ZG: Lots of artists today are just fake. Real artists should break the traditional rules. Forget what the form is—then you can create real art. Previous generations of artists are not on the opposite side to us, we are one line of artists. We are all like the gods.
LG: There seem to be two things that are very important to you—language and what you call “the spirit.” How is spirituality important in your work? And are these two things connected?
ZG: To write you need spirit—or qi.  You use one breath to write one character, so the spirit is important. Some of the ancient calligraphers also practiced kung fu, so they needed to have great energy. This refers to the spirit and the breath. When you are writing, your brush strokes follow your breath. When you see calligraphy, you see the writer’s ‘qi‘. This has a relationship with the universe, the earth rotating and orbiting the sun—the same as the systems in your body. Writing calligraphy follows these rules.
LG: How did you three meet, and how did the group start?
ZG: Before 2002, I was working in photography, and then I transferred to writing texts…. In ancient times words had some spirit or energy inside, related to their nature, as well as something to do with the symbol and the sounds. So I think that words are not 2-D they are 3-D. They are alive. I changed my own name to ‘Guogu’ so that it would be a unique creation. Then I created my persona, my identity. When somebody calls your name there is some vibration in the air, in the universe. If you have a negative name the vibration will be negative. Although I think that words have very strong vibrations, I am not trained in calligraphy, but Chen Zaiyan is a professionally trained calligrapher, trained in Hangzhou. Sun Qinglin is from Yangjiang. I invited him because I saw his drunk calligraphy and it had a special energy. So we formed this little group.
LG: When people think of Chinese contemporary art, they think of the major art centers of Beijing and Shanghai—perhaps not of Yangjiang! What makes you stay?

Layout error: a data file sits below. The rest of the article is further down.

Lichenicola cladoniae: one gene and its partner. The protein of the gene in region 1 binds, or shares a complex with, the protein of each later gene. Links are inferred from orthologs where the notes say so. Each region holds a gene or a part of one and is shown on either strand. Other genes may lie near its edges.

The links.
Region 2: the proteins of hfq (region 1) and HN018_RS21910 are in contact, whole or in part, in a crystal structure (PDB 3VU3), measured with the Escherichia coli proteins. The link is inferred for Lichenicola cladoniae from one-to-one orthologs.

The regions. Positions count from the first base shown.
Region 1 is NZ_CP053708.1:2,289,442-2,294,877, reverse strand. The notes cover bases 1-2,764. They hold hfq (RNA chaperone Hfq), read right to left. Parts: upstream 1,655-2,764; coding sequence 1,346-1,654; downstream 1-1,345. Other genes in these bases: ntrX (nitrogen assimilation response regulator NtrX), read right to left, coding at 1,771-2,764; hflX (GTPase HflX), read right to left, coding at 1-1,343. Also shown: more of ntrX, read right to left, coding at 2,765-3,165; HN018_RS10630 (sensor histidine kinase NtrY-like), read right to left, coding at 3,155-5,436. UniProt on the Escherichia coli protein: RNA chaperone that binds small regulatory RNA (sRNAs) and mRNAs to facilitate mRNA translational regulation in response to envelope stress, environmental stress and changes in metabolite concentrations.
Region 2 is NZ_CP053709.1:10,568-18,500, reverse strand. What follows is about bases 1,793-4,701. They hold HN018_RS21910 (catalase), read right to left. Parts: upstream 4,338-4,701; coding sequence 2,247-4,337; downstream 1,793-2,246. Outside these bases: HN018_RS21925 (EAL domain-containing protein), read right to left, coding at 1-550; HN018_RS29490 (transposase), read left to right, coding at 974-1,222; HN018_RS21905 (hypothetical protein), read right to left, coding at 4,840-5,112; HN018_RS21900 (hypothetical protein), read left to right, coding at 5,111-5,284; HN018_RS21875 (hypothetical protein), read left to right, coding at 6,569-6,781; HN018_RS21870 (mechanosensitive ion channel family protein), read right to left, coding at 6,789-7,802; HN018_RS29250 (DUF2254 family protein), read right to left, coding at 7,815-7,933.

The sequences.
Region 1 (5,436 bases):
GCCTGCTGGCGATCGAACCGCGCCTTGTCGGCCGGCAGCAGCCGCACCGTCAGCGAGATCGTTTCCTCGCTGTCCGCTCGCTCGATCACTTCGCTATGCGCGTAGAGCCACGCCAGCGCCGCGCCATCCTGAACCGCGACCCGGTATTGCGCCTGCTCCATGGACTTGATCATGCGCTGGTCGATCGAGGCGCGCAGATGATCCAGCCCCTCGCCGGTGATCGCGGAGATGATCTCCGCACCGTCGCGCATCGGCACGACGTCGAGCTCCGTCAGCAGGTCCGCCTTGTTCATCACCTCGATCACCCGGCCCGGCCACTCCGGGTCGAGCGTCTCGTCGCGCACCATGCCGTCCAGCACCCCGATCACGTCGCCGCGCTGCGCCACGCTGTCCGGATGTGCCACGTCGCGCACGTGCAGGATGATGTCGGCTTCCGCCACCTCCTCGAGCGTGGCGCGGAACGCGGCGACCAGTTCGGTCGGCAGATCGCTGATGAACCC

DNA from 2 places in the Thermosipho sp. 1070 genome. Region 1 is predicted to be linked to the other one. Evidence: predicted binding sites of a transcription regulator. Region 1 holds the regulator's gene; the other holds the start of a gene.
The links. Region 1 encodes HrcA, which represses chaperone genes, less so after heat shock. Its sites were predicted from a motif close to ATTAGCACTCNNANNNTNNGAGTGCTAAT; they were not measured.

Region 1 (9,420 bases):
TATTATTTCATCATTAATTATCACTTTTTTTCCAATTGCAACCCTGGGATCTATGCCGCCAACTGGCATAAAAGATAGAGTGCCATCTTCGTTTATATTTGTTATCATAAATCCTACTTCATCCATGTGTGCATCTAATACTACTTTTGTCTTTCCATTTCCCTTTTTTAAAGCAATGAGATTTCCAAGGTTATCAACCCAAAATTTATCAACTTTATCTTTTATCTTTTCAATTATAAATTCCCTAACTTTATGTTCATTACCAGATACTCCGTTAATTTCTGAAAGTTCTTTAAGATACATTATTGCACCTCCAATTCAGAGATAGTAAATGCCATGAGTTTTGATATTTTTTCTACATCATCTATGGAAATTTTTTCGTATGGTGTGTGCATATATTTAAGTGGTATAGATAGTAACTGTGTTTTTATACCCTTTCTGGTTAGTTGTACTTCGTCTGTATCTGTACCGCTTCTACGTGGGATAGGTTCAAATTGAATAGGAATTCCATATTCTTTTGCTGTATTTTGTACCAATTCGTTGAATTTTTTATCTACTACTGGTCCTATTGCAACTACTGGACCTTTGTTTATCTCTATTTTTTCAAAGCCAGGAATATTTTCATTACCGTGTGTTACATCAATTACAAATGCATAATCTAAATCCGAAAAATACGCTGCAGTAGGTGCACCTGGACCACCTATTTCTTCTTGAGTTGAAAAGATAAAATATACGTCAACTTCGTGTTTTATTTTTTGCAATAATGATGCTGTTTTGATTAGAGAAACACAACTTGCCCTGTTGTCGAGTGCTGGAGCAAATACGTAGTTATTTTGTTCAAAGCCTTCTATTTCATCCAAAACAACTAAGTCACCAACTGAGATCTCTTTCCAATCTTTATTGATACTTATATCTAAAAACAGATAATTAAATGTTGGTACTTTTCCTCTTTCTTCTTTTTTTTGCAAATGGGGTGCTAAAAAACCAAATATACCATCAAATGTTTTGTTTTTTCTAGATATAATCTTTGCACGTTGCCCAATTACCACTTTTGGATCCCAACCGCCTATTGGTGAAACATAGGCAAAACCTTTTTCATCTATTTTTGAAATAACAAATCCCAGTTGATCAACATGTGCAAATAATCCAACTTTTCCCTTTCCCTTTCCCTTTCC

ZG: Lots of people ask this! A previous generation needed to go to the art centers like Beijing, escaping from small towns, but the real inspiration for an artist is equally from small places. There is no reason to think there is less inspiration from a small town, or more inspiration from a big city…. In a small town people are living their normal lives, and our work is closer to ordinary people. I find that the most essential thing is to stay in one place and to pay attention. It’s like art meditation. In a big city there are too many distractions and you cannot concentrate. A real artist has to find real life.
LG: The Yangjiang Group has blurred the boundaries between art and life. In the past you have made works documenting gambling, drinking, football, gardening…. Some people might say, “Is that really art? Is that not just life?” What would you tell them?
ZG: The purpose of art is to make people live better. That explains everything we do.
The concluding event of Yangjiang’s Sydney sojourn is the Twilight Garden Party in the Chinese Garden of Friendship on February 14; Actions for Tomorrow is on view at 4A Centre for Contemporary Asian Art in Sydney through March 7, 2015.
 Yangjiang’s 2014 exhibition at Shanghai’s Minsheng Museum, Fuck Off the Rules, was a not-so-subtle reference to Ai Weiwei’s notorious Fuck Off exhibition and an illustration of their anarchic anti-art approach to the veneration of calligraphy in Chinese culture.
 The literal translation is “air” or “breath.” It is the underlying principle in traditional Chinese medicine and the practice of martial art forms. It refers to the life force and the flow of energy through the body.